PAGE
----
A photo of a slide presented by Long Lehao of CALT at the China International Commercial Space Symposium in Harbin on April 24, showing a section of the planned Long March 8. Credit: Sina Weibo/Spaceflightfans

Helsinki, FINLAND – China is developing a Long March launch vehicle with a reusable first stage that could have its trial launch as early as 2020, according to a senior Chinese rocket designer.

Long Lehao of the China Academy of Launch Vehicle Technology (CALT), on April 24 revealed the new plans for the Long March 8 medium-lift launcher at a space industry conference in Harbin, northeast China, an event held to mark China’s third national space day.

The Long March 8 was previously expected to be developed as an expendable rocket to fill a gap in launch capabilities, allowing China to launch up to 4.5 metric tons to a 700-kilometer altitude Sun-synchronous orbit, both for government launches and competing in the global launch market.

Huang Jun, a professor at the Beihang University of Aeronautics and Astronautics in Beijing, told SpaceNews that the Long March 8 will adapt existing launcher designs for vertical takeoff, vertical landing (VTVL), similar to the method employed by SpaceX’s Falcon 9 rocket.

Huang states that the core of the Long March 8 is based on the existing Long March rockets, using a core very similar to that of the 3.35-meter-diameter Long March 7, a new-generation medium-lift rocket that had its maiden flight in 2016.

The second stage will be based on the 3-meter-diameter liquid hydrogen-liquid oxygen second stage of the Long March 3A.

The rocket will also use two solid propellant boosters, likely based on the Long March 11. While the core, equipped with landing legs as well as grid fins for attitude control, could land following powered descent, the boosters are understood to use parachutes, like the U.S. space shuttle’s solid rocket boosters.

It is Huang’s personal opinion that the YF-100 kerosene-liquid oxygen rocket engines which power the Long March 7 first stage — and thus expected to be on the new Long March 8 — would have undergone a redesign to provide the necessary throttling and restart capabilities, weight and other characteristics, as well as being reusable after recovery.

This is not the first sign that China is looking into recoverable rockets. The China Aerospace Science and Technology Corporation (CASC), the main contractor for China’s space program, had previously been known to be testing parachutes for recovery of launch vehicle stages, rather than focusing on the powered descent approach of the Falcon 9.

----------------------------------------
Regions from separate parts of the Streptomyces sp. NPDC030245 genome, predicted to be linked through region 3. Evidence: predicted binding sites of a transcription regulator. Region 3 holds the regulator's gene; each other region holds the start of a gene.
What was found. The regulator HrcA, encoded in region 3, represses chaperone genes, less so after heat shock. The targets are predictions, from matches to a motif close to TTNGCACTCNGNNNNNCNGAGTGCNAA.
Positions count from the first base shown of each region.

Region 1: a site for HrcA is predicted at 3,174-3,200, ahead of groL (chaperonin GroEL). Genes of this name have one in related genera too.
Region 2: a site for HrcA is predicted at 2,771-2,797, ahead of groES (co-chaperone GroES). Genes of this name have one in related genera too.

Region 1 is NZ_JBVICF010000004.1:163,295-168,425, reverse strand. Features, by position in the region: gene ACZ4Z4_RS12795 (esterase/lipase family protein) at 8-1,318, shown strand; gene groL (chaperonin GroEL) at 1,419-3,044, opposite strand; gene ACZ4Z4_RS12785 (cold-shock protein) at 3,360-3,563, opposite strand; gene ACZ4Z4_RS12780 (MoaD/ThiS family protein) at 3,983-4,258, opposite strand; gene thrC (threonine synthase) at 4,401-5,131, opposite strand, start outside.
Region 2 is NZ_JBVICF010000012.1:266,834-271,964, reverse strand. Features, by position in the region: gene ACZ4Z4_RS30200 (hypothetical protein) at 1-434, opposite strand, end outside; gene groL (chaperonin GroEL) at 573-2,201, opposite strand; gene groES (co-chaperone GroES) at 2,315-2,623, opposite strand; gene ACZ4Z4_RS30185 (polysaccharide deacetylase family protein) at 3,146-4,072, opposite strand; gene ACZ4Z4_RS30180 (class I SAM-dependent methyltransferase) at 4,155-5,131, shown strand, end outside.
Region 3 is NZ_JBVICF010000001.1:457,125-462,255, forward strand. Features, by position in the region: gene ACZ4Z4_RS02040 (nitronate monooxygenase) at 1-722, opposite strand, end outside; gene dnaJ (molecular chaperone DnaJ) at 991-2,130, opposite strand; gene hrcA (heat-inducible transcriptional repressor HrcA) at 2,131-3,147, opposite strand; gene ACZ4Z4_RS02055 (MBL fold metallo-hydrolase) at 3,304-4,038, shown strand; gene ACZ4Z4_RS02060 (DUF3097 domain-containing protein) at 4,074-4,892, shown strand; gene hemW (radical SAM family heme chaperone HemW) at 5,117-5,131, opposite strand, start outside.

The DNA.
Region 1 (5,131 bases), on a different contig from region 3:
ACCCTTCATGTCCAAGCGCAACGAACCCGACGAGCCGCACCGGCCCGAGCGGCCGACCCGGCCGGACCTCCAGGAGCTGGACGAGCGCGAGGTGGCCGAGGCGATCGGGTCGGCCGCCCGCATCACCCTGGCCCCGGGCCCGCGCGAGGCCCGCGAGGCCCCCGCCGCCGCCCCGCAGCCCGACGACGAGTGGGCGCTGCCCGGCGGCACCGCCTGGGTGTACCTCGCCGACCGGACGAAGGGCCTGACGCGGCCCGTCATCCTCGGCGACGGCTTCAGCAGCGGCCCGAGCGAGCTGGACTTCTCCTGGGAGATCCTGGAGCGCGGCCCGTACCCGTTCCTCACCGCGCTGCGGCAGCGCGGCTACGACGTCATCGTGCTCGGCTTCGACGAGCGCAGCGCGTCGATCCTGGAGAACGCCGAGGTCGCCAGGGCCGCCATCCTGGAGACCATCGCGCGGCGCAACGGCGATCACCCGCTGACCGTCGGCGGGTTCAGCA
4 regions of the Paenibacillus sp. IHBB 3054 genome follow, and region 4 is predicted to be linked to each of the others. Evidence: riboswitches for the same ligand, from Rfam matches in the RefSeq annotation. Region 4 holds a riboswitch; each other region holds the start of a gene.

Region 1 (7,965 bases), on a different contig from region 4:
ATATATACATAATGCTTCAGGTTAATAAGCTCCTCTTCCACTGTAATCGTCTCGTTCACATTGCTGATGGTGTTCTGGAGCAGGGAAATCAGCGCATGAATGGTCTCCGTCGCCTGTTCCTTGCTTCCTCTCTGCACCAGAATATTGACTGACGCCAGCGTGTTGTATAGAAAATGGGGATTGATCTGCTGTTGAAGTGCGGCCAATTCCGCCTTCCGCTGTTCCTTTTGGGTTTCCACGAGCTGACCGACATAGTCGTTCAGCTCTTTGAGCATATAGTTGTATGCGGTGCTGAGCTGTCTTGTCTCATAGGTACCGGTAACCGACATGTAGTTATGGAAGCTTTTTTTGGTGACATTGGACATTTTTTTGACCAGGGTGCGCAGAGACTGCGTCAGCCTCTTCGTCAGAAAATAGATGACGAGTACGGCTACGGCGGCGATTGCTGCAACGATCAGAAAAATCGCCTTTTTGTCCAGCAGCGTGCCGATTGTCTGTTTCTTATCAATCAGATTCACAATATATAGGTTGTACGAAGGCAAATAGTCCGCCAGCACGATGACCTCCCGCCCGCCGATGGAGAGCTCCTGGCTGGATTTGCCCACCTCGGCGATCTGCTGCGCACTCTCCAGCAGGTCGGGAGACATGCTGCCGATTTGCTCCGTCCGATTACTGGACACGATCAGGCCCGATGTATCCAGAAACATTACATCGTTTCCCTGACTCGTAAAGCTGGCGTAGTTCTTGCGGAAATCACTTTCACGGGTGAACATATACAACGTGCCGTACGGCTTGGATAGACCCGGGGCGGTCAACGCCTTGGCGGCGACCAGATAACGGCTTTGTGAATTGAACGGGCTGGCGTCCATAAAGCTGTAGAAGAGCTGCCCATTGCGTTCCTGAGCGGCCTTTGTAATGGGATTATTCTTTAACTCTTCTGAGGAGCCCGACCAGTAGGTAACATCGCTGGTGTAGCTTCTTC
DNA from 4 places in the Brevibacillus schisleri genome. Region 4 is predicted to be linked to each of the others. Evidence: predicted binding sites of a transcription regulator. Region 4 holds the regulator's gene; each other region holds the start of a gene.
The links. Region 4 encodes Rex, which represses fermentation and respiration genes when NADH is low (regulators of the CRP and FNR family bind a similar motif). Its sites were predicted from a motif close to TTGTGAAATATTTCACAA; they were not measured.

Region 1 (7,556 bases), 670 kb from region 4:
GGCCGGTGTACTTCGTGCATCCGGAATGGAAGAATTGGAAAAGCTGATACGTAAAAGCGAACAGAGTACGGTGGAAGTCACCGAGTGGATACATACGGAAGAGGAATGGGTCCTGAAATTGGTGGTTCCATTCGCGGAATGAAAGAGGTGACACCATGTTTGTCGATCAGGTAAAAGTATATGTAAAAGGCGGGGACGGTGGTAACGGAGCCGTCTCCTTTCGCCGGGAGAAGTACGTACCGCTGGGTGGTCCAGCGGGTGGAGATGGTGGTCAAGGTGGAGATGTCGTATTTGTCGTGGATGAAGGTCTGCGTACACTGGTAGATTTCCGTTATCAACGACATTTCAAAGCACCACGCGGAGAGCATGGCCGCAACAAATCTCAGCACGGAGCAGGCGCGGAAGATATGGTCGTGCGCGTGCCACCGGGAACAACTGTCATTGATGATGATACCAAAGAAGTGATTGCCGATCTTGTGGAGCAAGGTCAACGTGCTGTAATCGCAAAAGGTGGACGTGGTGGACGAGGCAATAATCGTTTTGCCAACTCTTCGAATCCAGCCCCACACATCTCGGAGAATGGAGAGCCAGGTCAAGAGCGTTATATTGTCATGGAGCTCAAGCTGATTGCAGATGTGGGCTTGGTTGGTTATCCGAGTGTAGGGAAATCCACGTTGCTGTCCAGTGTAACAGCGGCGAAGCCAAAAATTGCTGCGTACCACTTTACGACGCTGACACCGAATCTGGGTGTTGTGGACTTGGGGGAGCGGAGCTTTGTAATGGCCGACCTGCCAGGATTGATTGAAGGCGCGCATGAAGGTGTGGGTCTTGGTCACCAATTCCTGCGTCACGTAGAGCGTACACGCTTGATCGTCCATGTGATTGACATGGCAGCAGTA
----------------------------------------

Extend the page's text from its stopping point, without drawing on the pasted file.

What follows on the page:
The Shanghai Academy of Spaceflight Technology (SAST), a launch vehicle developer which like CALT is a subordinate to CASC, last year stated its intention to adapt the Long March 6 to having a reusable first stage in the 2020s. Private company Linkspace, with technological assistance from the state, has carried out scaled tests of VTVL and aims to fly an orbital light-lift launcher around 2020.

Looking to the long term, CASC in late 2017 published a space transportation roadmap, which stated the goal of full reusability for all of its launch vehicles by 2035.

As well as lowering launch costs and increasing competitiveness, landing technology would also help mitigate the problem of rocket debris falling to Earth near populated areas after launch from China’s three inland launch centers at Jiuquan and Taiyuan in north China and Xichang in the southwest.

Despite these declared aims and the trailblazing exploits of SpaceX, Blue Origin and others in the United States, there remains scepticism in China as to the potential of reusable launch vehicles to reduce costs.

Lan Tianyi, founder of Chinese space sector consultancy Ultimate Blue Nebula, said that not only would this make China the second space power to develop and deploy a reusable first stage, it would also give more insight into launch cost reductions.

“There is no way to verify SpaceX’s claim, as it is the only company that owns the technology, and China has to wait for the moment when it has successfully recycled a rocket to see whether the costs can be lowered,” Lan told the English language Chinese newspaper Global Times April 26.

In the same online article, Yang Yuguang, a research fellow with the China Aerospace Science and Industry Corporation, a state-owned missile maker with nascent space launch plans, claimed that, “the pursuit of recycled space transport vehicles that has delayed the U.S. rocket sector, and opened up a precious window for Europe’s Ariane rockets and Chinese rockets to take off in the global commercial launch market.”

Andrew Jones covers China's space industry for GBTIMES and SpaceNews. He is based in Helsinki, Finland.